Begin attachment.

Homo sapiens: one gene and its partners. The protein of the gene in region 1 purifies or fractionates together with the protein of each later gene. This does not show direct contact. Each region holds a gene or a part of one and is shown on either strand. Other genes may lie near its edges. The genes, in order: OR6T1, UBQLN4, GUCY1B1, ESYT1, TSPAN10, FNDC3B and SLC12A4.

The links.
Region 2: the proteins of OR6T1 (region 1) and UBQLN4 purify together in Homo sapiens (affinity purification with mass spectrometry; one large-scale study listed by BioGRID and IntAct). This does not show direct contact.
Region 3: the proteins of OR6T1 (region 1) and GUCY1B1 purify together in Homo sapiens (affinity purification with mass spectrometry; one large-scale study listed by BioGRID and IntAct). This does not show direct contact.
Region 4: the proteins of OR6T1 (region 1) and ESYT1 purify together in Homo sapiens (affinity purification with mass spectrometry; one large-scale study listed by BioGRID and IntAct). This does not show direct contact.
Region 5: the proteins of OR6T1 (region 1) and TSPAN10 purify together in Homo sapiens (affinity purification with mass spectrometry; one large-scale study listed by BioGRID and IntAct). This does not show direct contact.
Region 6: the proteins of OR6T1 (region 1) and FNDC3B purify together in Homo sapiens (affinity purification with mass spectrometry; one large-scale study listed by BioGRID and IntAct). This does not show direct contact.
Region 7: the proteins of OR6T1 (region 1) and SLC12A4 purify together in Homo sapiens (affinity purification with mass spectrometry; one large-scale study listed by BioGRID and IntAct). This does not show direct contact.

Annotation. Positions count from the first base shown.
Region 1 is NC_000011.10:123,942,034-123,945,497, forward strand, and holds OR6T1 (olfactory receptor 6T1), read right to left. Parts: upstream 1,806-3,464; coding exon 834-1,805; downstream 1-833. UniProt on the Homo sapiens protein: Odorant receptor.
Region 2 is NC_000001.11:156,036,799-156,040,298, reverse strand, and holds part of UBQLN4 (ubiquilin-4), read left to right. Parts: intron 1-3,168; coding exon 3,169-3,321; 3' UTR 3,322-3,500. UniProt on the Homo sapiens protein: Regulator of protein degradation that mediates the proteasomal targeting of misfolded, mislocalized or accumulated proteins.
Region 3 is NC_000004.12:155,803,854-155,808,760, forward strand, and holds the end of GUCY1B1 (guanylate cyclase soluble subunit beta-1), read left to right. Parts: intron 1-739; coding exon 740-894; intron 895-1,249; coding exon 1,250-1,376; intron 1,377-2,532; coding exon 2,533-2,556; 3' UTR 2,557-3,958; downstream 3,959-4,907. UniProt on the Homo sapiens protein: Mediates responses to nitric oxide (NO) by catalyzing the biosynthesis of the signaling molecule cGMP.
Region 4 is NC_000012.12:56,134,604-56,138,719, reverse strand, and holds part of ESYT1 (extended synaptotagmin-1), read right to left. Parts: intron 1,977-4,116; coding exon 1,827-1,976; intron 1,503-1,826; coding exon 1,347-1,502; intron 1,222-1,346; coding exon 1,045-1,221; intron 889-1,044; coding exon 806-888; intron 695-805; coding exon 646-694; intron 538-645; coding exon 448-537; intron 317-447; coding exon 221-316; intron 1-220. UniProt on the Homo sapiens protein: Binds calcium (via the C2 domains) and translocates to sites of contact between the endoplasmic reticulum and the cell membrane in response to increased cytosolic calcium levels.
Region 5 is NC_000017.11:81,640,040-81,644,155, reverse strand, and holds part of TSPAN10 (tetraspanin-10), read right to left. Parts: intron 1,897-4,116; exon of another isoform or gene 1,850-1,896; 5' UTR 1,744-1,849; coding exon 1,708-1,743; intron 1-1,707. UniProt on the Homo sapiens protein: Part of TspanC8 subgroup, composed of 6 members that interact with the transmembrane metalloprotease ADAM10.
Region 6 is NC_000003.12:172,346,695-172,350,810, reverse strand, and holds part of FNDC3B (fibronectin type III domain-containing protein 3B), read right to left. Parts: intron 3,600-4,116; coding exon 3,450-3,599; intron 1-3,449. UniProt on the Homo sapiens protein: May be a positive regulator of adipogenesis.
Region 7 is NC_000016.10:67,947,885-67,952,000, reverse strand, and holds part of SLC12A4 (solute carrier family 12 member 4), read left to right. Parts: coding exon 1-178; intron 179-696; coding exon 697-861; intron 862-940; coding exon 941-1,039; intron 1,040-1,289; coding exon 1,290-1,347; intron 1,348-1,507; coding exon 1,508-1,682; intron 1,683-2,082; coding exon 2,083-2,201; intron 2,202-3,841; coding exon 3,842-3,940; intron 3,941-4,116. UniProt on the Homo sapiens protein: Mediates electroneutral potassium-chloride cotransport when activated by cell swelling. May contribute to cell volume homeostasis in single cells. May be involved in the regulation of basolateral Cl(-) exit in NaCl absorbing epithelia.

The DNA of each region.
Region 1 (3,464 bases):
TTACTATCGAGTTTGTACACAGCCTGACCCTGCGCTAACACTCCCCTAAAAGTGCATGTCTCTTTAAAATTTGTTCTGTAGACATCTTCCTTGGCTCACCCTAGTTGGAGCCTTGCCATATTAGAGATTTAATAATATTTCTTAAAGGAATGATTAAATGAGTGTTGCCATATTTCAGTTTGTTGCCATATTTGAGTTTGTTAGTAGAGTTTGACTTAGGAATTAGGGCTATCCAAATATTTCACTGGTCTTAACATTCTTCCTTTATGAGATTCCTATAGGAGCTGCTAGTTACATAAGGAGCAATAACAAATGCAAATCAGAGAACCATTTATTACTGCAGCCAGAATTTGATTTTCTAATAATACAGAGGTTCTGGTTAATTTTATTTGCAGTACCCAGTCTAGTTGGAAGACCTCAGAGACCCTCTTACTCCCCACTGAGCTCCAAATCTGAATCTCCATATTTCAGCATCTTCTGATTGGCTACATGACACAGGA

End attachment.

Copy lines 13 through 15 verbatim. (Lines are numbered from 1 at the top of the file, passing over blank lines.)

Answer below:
Region 4 is NC_000012.12:56,134,604-56,138,719, reverse strand, and holds part of ESYT1 (extended synaptotagmin-1), read right to left. Parts: intron 1,977-4,116; coding exon 1,827-1,976; intron 1,503-1,826; coding exon 1,347-1,502; intron 1,222-1,346; coding exon 1,045-1,221; intron 889-1,044; coding exon 806-888; intron 695-805; coding exon 646-694; intron 538-645; coding exon 448-537; intron 317-447; coding exon 221-316; intron 1-220. UniProt on the Homo sapiens protein: Binds calcium (via the C2 domains) and translocates to sites of contact between the endoplasmic reticulum and the cell membrane in response to increased cytosolic calcium levels.
Region 5 is NC_000017.11:81,640,040-81,644,155, reverse strand, and holds part of TSPAN10 (tetraspanin-10), read right to left. Parts: intron 1,897-4,116; exon of another isoform or gene 1,850-1,896; 5' UTR 1,744-1,849; coding exon 1,708-1,743; intron 1-1,707. UniProt on the Homo sapiens protein: Part of TspanC8 subgroup, composed of 6 members that interact with the transmembrane metalloprotease ADAM10.
Region 6 is NC_000003.12:172,346,695-172,350,810, reverse strand, and holds part of FNDC3B (fibronectin type III domain-containing protein 3B), read right to left. Parts: intron 3,600-4,116; coding exon 3,450-3,599; intron 1-3,449. UniProt on the Homo sapiens protein: May be a positive regulator of adipogenesis.